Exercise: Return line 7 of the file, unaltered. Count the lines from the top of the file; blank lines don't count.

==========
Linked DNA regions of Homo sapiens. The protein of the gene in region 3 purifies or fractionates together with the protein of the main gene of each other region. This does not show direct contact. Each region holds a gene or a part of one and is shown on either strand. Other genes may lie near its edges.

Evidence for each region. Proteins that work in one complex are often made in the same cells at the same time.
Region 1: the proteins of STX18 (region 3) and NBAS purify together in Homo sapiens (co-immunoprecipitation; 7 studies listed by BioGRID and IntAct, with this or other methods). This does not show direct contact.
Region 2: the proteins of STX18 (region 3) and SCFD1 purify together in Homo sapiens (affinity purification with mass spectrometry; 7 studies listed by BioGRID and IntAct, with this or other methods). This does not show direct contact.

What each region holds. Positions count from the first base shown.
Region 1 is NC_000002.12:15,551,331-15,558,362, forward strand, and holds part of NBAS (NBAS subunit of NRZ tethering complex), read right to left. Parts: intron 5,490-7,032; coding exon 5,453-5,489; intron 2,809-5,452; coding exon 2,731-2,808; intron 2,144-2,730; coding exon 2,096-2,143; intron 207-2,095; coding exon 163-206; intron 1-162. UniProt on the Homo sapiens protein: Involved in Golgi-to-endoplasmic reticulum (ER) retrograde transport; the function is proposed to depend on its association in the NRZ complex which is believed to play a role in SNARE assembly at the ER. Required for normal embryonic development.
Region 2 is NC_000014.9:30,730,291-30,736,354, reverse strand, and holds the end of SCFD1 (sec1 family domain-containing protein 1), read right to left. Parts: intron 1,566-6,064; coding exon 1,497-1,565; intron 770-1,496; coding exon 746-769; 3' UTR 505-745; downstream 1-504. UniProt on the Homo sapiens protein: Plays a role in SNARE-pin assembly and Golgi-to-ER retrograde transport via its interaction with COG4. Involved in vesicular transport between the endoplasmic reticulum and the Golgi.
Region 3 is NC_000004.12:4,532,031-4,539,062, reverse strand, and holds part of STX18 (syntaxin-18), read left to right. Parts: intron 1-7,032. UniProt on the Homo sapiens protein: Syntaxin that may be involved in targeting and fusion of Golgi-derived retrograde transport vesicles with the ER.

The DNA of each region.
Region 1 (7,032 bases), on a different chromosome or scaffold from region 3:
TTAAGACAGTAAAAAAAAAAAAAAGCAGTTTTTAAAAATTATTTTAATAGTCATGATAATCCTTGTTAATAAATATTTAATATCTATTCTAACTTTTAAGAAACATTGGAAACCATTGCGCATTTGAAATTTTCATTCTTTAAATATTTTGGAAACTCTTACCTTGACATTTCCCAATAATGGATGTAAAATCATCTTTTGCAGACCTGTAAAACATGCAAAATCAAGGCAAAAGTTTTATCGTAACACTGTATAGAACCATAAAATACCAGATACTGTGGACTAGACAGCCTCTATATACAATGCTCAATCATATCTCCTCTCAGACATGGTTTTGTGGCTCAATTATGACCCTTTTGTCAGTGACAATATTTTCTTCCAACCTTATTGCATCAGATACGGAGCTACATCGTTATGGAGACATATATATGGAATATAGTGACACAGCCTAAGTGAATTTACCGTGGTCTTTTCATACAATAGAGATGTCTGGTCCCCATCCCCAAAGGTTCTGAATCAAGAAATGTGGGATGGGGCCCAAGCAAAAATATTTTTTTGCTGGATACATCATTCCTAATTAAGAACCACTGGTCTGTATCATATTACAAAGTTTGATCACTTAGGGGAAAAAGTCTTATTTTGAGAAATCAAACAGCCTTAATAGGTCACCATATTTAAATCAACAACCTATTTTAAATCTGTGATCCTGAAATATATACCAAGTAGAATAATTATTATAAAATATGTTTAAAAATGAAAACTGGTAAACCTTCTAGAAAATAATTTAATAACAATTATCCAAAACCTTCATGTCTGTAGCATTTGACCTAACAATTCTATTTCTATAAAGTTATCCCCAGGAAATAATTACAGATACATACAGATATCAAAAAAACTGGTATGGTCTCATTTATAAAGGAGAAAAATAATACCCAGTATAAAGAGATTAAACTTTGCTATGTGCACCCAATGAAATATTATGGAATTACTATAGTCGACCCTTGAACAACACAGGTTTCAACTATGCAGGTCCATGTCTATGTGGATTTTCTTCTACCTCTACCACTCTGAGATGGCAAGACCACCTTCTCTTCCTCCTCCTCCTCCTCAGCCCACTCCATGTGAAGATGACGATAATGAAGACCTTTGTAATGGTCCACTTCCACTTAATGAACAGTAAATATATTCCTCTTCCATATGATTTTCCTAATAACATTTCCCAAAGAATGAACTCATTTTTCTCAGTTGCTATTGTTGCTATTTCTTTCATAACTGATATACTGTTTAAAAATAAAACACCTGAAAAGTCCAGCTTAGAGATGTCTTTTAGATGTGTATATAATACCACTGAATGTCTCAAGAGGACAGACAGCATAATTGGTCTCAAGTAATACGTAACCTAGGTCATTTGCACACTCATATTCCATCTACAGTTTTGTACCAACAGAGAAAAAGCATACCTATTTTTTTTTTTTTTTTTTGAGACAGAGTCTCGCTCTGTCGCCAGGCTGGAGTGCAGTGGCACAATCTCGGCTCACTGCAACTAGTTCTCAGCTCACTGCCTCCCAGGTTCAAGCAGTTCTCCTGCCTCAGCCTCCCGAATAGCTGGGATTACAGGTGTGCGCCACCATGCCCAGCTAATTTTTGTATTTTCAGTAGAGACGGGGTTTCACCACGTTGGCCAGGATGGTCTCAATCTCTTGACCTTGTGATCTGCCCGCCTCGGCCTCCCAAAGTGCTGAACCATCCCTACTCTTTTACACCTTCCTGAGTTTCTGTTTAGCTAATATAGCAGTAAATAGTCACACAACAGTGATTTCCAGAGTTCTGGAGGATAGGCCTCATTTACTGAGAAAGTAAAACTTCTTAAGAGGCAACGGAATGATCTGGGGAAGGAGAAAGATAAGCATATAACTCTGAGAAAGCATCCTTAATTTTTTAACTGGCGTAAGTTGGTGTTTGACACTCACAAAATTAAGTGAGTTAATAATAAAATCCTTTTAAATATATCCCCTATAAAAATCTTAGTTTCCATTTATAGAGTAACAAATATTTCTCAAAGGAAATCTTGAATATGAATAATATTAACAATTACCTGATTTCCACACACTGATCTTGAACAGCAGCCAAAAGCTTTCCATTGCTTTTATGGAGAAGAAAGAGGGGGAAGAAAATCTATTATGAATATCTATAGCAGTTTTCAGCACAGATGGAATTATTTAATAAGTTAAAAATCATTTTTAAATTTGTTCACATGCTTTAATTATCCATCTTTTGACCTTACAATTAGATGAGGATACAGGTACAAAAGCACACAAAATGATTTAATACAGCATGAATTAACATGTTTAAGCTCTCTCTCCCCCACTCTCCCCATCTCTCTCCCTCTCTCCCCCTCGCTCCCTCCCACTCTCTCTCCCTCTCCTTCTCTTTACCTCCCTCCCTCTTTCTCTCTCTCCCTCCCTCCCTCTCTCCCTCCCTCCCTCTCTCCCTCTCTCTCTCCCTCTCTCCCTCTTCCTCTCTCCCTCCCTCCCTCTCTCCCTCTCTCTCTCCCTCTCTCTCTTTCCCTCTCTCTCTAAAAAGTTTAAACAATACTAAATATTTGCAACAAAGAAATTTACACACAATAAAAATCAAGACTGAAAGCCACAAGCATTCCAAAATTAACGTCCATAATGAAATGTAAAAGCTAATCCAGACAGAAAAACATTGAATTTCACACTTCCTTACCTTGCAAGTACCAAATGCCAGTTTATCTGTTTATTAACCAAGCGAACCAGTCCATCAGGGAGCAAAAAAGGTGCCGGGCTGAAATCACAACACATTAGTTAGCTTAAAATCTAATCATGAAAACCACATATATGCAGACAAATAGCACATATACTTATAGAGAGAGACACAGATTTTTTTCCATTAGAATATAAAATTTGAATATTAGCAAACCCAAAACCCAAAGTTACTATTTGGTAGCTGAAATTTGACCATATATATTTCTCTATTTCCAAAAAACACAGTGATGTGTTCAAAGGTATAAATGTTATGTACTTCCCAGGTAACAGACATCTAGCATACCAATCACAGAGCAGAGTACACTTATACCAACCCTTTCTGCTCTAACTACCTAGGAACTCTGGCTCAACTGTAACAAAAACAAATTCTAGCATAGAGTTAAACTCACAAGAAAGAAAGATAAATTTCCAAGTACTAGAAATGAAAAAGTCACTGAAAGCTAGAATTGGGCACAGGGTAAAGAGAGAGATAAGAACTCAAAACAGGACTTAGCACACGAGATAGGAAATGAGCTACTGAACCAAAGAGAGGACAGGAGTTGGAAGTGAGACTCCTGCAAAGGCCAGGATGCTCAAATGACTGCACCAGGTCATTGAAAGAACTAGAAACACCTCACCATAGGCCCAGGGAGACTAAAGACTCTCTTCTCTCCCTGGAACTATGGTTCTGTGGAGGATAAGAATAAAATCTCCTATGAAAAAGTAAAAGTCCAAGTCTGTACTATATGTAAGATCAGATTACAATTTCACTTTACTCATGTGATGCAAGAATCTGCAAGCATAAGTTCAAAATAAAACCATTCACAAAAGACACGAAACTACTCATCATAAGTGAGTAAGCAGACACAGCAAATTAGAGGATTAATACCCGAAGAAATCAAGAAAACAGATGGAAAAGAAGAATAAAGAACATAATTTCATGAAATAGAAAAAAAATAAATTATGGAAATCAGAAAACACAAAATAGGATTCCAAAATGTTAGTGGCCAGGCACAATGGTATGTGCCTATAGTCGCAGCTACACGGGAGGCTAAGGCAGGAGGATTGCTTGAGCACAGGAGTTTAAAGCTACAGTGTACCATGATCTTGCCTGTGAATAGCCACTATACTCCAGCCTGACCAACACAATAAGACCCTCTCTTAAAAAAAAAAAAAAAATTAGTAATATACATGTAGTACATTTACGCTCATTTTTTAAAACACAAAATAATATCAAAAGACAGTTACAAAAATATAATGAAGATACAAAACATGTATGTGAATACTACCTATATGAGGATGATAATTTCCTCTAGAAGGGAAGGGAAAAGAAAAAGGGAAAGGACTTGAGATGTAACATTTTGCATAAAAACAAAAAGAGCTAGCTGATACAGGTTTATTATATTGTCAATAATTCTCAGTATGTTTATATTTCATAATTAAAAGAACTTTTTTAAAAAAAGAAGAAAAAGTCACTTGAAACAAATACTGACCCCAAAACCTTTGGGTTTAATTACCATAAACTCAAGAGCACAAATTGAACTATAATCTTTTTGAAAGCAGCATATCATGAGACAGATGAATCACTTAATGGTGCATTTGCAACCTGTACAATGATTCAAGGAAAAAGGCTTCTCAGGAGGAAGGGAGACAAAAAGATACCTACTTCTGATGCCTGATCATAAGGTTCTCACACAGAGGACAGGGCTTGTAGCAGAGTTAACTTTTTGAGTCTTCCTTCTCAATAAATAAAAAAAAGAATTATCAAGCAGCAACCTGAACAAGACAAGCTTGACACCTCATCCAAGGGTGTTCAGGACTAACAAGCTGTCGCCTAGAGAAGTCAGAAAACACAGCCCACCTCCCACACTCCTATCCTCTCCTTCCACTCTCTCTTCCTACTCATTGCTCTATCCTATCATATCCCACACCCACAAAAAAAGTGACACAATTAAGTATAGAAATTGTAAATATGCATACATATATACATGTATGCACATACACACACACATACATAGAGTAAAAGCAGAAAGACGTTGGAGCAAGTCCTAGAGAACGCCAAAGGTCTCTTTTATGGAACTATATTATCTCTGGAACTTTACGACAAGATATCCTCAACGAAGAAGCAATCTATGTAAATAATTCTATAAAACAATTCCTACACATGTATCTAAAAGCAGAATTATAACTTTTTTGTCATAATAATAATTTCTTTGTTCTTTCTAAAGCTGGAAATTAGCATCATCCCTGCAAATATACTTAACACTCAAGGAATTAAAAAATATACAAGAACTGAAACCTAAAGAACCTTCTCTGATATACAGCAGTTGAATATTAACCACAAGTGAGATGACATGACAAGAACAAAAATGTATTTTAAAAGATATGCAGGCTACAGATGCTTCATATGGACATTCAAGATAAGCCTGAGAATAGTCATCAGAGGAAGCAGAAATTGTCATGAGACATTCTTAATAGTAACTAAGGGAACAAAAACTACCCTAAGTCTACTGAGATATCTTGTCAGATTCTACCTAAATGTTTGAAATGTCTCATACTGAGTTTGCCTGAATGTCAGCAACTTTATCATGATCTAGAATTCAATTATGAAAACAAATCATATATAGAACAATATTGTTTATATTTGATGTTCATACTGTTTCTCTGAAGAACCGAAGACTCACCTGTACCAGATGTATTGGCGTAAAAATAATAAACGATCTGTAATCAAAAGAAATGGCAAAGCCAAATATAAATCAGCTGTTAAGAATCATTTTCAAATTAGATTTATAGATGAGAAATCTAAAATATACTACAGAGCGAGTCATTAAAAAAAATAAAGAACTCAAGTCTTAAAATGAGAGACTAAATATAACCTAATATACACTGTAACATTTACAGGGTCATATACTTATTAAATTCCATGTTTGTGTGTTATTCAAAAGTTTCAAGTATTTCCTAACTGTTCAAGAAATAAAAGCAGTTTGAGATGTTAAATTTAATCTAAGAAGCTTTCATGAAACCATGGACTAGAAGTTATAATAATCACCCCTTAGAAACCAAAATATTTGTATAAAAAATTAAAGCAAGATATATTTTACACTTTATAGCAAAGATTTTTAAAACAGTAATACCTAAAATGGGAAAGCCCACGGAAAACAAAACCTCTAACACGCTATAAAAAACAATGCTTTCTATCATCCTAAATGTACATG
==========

Region 2 is NC_000014.9:30,730,291-30,736,354, reverse strand, and holds the end of SCFD1 (sec1 family domain-containing protein 1), read right to left. Parts: intron 1,566-6,064; coding exon 1,497-1,565; intron 770-1,496; coding exon 746-769; 3' UTR 505-745; downstream 1-504. UniProt on the Homo sapiens protein: Plays a role in SNARE-pin assembly and Golgi-to-ER retrograde transport via its interaction with COG4. Involved in vesicular transport between the endoplasmic reticulum and the Golgi.